Tell us about the Anglican Communion and the Ministry of Deliverance, Healing?

If you read our 16, 62 Book of Common prayer, all those things are stated; prayer and fasting, vigils etc. are stated. As an individual, I have never been a member of the Scripture Union to say I learnt what I do from the Scripture Union. Neither have I been a member of the NIFES or Students Christian Movement to say I have my charismatic background from them. Everything I have today is from the Anglican Communion. By God’s grace, I started a deliverance ministry within the Diocese of Okrika since November 2005, which has not stopped functioning. That is the popular Christ the King Ministry in the Diocese of Okrika.

What is your vision for the Diocese?

My vision for the Holy See of Okrika is to first consolidate on the gains of my predecessor. Secondly, by the grace of God, to conquer new grounds.  Thirdly, to raise a united church that will speak with a strong voice in the Okrika nation, so much that the land will listen and obey the voice of the church. 

What kind of leadership should we expect from the Bishop?

I belong to the people, and my leadership style has been that of servant-leadership. And even at this elevated position, I will still uphold that. I will also ensure it is an all-inclusive leadership.

There seem to be so much excitement on your enthronement?

I believe the excitement is based on the fact that over the years, God has used us to touch the lives of many, Anglicans and non-Anglicans. I must confess, this is one election that even non-Anglicans are celebrating. Non-Anglicans seem to celebrate it even more. It was not just Anglicans that expected the enthronement, the entire Okrika Nation expects the enthronement with excitement.

What can you say about your predecessor?

My predecessor Bishop Abere T.R. is humility personified. He is a father, not just a leader. He accommodates and carries everyone along. Talking about him will take me time. He is an inspiration of what a pastoral ministry is and what is should be. He is someone that can be counted on at any time.

As a clergy, I was privileged to directly work under him for over 6 years. as Archdeacon of the Cathedral. At any given time, he was there as a father. I strongly believe the shoe he left behind is a big one. I don’t think I can fit into that shoe, but by God’s grace, I will do my best.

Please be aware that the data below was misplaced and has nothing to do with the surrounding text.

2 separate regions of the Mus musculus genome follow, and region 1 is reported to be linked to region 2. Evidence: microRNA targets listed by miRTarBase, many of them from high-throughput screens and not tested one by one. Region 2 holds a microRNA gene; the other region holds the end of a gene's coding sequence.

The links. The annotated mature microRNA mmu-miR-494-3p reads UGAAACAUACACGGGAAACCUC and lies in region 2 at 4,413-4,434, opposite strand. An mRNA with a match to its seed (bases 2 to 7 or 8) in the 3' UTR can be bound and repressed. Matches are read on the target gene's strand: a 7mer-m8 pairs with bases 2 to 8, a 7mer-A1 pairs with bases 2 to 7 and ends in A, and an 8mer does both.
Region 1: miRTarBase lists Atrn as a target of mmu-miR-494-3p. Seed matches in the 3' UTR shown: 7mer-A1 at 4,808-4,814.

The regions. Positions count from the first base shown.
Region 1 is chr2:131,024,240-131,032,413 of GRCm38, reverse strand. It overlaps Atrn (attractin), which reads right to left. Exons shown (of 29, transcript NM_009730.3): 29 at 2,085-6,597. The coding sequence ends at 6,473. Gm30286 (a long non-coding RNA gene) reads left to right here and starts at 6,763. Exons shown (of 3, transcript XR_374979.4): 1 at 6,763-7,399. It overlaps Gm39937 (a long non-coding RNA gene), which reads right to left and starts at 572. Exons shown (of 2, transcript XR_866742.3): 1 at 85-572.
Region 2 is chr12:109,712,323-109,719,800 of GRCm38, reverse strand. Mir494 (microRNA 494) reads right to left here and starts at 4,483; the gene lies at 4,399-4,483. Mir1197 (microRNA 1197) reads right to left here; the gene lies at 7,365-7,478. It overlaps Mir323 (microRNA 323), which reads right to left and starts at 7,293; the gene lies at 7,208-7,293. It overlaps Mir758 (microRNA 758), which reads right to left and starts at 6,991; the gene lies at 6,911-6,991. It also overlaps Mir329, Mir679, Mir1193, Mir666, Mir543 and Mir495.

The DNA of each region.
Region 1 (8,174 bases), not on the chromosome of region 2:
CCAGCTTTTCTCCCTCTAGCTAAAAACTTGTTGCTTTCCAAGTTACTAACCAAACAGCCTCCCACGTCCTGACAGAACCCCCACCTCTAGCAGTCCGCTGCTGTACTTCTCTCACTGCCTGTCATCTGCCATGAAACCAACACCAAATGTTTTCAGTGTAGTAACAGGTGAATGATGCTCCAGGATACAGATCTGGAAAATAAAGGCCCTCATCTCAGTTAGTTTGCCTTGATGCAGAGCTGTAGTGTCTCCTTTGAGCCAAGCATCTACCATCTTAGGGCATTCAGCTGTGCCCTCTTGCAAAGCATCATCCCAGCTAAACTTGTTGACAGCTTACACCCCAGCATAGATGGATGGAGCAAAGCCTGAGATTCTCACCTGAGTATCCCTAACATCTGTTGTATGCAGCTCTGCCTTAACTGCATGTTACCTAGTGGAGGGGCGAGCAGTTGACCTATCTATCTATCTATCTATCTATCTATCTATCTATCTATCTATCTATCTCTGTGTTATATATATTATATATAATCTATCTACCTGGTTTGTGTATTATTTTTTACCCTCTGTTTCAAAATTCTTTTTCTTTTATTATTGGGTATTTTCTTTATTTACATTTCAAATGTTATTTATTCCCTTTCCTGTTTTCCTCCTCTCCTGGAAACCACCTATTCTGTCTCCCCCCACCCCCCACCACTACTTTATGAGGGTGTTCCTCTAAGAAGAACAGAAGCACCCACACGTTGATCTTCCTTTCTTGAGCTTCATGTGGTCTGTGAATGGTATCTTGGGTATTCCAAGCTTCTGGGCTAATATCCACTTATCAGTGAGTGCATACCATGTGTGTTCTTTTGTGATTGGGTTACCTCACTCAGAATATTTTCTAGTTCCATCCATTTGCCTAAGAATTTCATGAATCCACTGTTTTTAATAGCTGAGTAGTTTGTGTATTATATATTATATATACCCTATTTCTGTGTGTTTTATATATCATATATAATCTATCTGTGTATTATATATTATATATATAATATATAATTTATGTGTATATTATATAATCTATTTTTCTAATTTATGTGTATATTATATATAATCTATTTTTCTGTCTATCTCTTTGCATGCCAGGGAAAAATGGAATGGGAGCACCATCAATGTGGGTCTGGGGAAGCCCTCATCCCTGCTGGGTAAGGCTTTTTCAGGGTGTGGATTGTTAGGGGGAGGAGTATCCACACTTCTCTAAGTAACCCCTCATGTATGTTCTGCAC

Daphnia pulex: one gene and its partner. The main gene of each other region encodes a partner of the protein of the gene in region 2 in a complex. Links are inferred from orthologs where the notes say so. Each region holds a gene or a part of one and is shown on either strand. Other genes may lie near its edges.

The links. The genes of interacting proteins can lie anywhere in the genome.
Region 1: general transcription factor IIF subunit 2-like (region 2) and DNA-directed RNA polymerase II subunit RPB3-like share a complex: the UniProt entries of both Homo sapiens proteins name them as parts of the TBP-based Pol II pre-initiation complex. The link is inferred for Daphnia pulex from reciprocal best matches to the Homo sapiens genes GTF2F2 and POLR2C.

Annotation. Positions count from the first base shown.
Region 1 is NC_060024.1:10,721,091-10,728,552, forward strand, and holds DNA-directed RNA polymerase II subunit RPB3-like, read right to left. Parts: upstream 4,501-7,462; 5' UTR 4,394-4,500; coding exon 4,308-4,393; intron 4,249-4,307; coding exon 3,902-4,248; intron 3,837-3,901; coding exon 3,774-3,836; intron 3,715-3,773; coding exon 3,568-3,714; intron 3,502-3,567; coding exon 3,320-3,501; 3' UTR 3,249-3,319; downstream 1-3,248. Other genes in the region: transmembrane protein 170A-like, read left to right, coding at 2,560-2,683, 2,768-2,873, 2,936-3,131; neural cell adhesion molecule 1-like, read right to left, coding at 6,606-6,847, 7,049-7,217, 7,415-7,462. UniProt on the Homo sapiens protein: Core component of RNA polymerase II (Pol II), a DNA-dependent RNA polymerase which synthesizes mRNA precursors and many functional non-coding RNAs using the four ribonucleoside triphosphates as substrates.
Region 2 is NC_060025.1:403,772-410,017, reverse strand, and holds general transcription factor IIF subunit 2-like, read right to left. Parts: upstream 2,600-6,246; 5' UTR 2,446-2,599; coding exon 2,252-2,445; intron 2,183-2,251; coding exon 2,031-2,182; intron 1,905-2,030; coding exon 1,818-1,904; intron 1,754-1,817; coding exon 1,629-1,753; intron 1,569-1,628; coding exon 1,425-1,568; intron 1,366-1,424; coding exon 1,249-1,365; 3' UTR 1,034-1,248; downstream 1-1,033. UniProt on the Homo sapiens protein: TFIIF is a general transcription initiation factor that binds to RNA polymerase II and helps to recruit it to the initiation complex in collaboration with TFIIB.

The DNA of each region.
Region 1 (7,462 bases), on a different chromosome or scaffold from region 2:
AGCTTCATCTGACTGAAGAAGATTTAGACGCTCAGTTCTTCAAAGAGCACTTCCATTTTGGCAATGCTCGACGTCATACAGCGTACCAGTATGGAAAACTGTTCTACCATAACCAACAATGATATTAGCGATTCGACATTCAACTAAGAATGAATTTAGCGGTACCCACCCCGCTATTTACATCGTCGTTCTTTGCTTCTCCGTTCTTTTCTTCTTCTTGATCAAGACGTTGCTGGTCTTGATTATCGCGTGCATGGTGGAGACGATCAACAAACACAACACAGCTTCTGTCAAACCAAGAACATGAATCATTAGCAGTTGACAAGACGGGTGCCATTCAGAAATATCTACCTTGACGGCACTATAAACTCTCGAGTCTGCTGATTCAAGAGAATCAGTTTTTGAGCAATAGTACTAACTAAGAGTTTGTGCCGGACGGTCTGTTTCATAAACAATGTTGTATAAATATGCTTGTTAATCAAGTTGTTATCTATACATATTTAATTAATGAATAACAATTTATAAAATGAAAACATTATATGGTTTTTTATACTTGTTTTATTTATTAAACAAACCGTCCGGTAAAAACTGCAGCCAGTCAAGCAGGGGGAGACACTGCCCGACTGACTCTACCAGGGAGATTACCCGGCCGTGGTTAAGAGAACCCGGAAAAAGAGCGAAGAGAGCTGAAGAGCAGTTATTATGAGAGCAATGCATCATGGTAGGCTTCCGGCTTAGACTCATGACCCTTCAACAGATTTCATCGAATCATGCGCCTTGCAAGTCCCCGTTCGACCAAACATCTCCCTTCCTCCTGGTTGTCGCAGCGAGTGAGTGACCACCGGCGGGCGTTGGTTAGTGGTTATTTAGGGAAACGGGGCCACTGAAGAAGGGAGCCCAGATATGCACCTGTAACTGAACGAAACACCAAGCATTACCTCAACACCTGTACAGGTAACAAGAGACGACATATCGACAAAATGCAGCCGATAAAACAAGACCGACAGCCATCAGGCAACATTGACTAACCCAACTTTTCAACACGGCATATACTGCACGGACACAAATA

What is your advice to Youths?

They should remain focused and be directed. Once you know your God-given purpose on earth, it won’t be a struggle to have a direction. All that you need to do is to identify and pursue that purpose and remain focused no matter the distractions that come your way. And with the grace of God, you will get there.

Youths should learn to take responsibility. Many a times we shy away from things because we are not ready to take responsibilities. Apart from being a Sunday School teacher at the age of 15; at the age of 28, I was already a vicar in the Anglican Church. I was chairing the PCC meetings, directing the affairs of the church, even when some members of the PCC were as old as my father, and some even older than him. If Diete-Spiff became Governor of Rivers State at the age of 25, and ruled creditably, one can still perform better under God. Youths should rise to the challenge of taking responsibilities and moving the Nation forward.

On the Journey so far?

I was made a deacon in St. Peter’s Church, Okrika, now St. Peter’s Cathedral on the 20th of July 1997. Our priesthood ordination was moved forward because of the Lambert  conference in 1998. So priesthood came up on 29th of November, 1998 here in Bethel Church. I became a church worker as a student in the Bible School in 1995. In 1995, All-Saints Anglican Church, Okochiri was established and I became the first worker of that parish and I nurtured that station. I left that station after my ordination in 1997. After 10 years, in 2007, I went back to become the first Vicar of the Church. Where I actually started the Church work as a non-priest, was where I also started as priest.

What we have as All Saint Church building today was drawn under my administration. The first bag of cement was bought by me. The foundation, roofing, virtually everything about that Church building before I left for the Cathedral was initiated by me.

What would you say to your congregation?

In as much as everyone is happy that from Bethel Church, I have emerged as the new Bishop of Okrika, they are sad that they have to part with me. For the past 20 months, God has used us to impact on the spiritual needs of the people through numerous revival programs we have carried out from last year to this day.

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Interview

Journalists Must Multi-Task To Survive The New Age –Owolabi

With the mass media striving to sustain its core values of truth, accuracy, fairness and balance in the face of the onslaught by social media and other challenges that have affected the practice of journalism, the General Manager of Silverbird’s Rhythm 93.7, Port Harcourt, Pastor Segun Owolabi spoke with The Vortex Manasseh Paul-Worika

You are a pastor and also a journalist, how do you manage both responsibilities?

It’s grace. Personally, I’ve thought about this and how I’ve been able to manage this perfectly. I’m a Christian who’s a broadcaster, so when it comes to scale of priority, I am a Christian broadcaster, not a broadcaster who’s a Christian.

What can you say about governance in Rivers State?

I think Rivers State has come of age. I think people are being more conscious of the character of who becomes the governor of Rivers State. In the past, people look at your family tree, social and political class, but now, people don’t consider that again. People are looking at the pedigree; what are you made up of, what can you do for the society. I also think we are beginning to see a drift from politics to who this person is. Rivers State is generally known as a PDP state, but I foresee a change whereby a candidate is not chosen to be the governor because he belongs to the largest party. People are going to scrutinize the CV of who is going to be the governor.